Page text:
The search for Flight MH370 has now been expanded deep into the northern and southern hemispheres, stretching from Australia to Kazakhstan.
Australian vessels are scouring the southern Indian Ocean and China has offered 21 of its satellites to help Malaysia in the unprecedented hunt.
With no wreckage found in one of the most puzzling aviation mysteries of all time, passengers’ relatives have been left in an agonising limbo.
Investigators say the Boeing 777 was deliberately diverted during its overnight flight and flew off-course for hours. They haven’t ruled out hijacking, sabotage, or pilot suicide, and are checking the backgrounds of the 227 passengers and 12 crew members – as well as the ground crew – for personal problems, psychological issues or links to terrorists.
Malaysian Defence Minister Hishammuddin Hussein said on Monday that finding the plane was still the main focus, and he did not rule out that it might be discovered intact.
“The fact that there was no distress signal, no ransom notes, no parties claiming responsibility, there is always hope,” Hishammuddin said at a news conference.
French investigators have arrived in Kuala Lumpur to lend expertise from the two-year search for an Air France jet that crashed in the Atlantic Ocean in 2009.
They said they were able to rely on distress signals in their search. But that vital tool is missing in the Malaysia Airlines case because the flight’s communications were deliberately silenced ahead of its disappearance, investigators say.
“It’s very different from the Air France case. The Malaysian situation is much more difficult,” said Jean Paul Troadec, a special adviser to France’s aviation accident investigation bureau.
Malaysia’s government sent diplomatic cables to all countries in the search area, seeking more planes and ships, and asking for any radar data that might help.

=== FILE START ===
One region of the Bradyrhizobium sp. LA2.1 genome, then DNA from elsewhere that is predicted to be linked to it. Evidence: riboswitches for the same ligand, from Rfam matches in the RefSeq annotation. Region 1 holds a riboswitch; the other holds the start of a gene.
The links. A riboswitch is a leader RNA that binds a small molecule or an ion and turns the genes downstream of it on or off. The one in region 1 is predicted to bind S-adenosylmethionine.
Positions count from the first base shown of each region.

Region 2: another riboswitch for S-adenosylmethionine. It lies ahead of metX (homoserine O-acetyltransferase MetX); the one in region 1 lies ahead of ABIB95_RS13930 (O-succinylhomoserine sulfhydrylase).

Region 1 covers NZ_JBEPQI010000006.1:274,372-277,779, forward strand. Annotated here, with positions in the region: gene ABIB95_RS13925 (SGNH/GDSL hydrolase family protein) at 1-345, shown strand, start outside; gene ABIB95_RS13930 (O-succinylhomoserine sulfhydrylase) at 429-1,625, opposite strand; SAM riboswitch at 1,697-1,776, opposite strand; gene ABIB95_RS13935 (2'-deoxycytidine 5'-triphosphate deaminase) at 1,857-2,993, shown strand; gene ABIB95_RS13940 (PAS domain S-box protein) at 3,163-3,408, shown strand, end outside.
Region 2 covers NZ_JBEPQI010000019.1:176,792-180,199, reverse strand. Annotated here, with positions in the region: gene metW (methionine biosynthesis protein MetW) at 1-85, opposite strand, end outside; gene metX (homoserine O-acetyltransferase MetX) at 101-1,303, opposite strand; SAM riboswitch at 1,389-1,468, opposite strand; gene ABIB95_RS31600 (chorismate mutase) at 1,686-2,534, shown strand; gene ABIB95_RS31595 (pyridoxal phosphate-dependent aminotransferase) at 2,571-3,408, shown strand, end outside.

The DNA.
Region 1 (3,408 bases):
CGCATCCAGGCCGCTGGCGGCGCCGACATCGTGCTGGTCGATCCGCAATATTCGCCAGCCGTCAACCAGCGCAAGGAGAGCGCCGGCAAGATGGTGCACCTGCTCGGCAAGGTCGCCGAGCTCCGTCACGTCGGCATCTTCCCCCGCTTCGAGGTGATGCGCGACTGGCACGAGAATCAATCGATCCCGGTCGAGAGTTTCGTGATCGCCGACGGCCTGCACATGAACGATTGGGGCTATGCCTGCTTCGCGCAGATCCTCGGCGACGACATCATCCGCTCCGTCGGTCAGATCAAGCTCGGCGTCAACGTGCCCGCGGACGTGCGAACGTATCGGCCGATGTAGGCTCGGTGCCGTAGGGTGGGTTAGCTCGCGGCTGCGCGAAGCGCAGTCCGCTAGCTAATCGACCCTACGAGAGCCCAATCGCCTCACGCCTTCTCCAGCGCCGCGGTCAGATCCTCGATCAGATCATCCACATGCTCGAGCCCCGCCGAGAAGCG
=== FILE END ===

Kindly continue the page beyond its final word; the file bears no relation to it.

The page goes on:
The search initially focused on seas on either side of Peninsular Malaysia, in the South China Sea and the Strait of Malacca.
It was vastly expanded after Malaysian Prime Minister Najib Razak said over the weekend that investigators determined that a satellite picked up a faint signal from the aircraft about 7 1/2 hours after takeoff. The signal indicated the plane would have been somewhere on a vast arc stretching from Kazakhstan in Central Asia to the southern reaches of the Indian Ocean.
Hishammuddin said on Monday that searches in both the northern and southern stretches of the arc had begun, and that countries from Australia in the south, China in the north and Kazakhstan to the west had joined the hunt.
Had the plane gone northwest to Central Asia, it would have crossed over countries with busy airspace. Some experts believe it more likely would have gone south, although Malaysian authorities are not ruling out the northern corridor and are eager for radar data that might confirm or rule out that route.
Australia agreed to Malaysia’s request to take the lead in searching the southern Indian Ocean with four Orion maritime planes that would be joined by New Zealand and US aircraft, Australian Prime Minister Tony Abbott said.
Indonesia focused on Indian Ocean waters west of Sumatra, air force spokesman Rear Marshall Hadi Tjahjanto said.
The vast scope of the search, now involving 26 countries, was underlined when a US destroyer that already has helped cover 38,850 square kilometres of water dropped out.
The navy concluded that long-range aircraft were more efficient in looking for the plane or its debris than the USS Kidd and its helicopters, so effective Tuesday the ship was leaving the Indian Ocean search area, said Navy Cmdr William Marks, spokesman for the 7th Fleet.
Navy P-3 and P-8 surveillance aircraft remain available, and can cover 38,850 square kilometres in a nine-hour flight.